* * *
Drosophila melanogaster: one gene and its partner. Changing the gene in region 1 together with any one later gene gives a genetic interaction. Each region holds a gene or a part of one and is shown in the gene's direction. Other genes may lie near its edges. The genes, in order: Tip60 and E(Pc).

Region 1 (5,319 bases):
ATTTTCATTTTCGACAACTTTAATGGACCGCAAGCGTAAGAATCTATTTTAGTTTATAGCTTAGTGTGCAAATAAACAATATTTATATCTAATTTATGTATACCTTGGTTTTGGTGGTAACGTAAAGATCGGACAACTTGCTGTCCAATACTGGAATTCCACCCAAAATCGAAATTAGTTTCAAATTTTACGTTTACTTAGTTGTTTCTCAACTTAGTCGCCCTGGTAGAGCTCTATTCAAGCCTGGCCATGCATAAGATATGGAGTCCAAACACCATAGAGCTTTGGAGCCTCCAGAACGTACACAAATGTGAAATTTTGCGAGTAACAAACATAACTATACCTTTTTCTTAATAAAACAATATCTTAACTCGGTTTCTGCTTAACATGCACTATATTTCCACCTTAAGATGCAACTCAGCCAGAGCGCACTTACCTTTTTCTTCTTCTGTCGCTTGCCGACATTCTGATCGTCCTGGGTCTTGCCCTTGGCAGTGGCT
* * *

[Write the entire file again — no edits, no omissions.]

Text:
Drosophila melanogaster: one gene and its partner. Changing the gene in region 1 together with any one later gene gives a genetic interaction. Each region holds a gene or a part of one and is shown in the gene's direction. Other genes may lie near its edges. The genes, in order: Tip60 and E(Pc).

Region 1 (5,319 bases):
ATTTTCATTTTCGACAACTTTAATGGACCGCAAGCGTAAGAATCTATTTTAGTTTATAGCTTAGTGTGCAAATAAACAATATTTATATCTAATTTATGTATACCTTGGTTTTGGTGGTAACGTAAAGATCGGACAACTTGCTGTCCAATACTGGAATTCCACCCAAAATCGAAATTAGTTTCAAATTTTACGTTTACTTAGTTGTTTCTCAACTTAGTCGCCCTGGTAGAGCTCTATTCAAGCCTGGCCATGCATAAGATATGGAGTCCAAACACCATAGAGCTTTGGAGCCTCCAGAACGTACACAAATGTGAAATTTTGCGAGTAACAAACATAACTATACCTTTTTCTTAATAAAACAATATCTTAACTCGGTTTCTGCTTAACATGCACTATATTTCCACCTTAAGATGCAACTCAGCCAGAGCGCACTTACCTTTTTCTTCTTCTGTCGCTTGCCGACATTCTGATCGTCCTGGGTCTTGCCCTTGGCAGTGGCT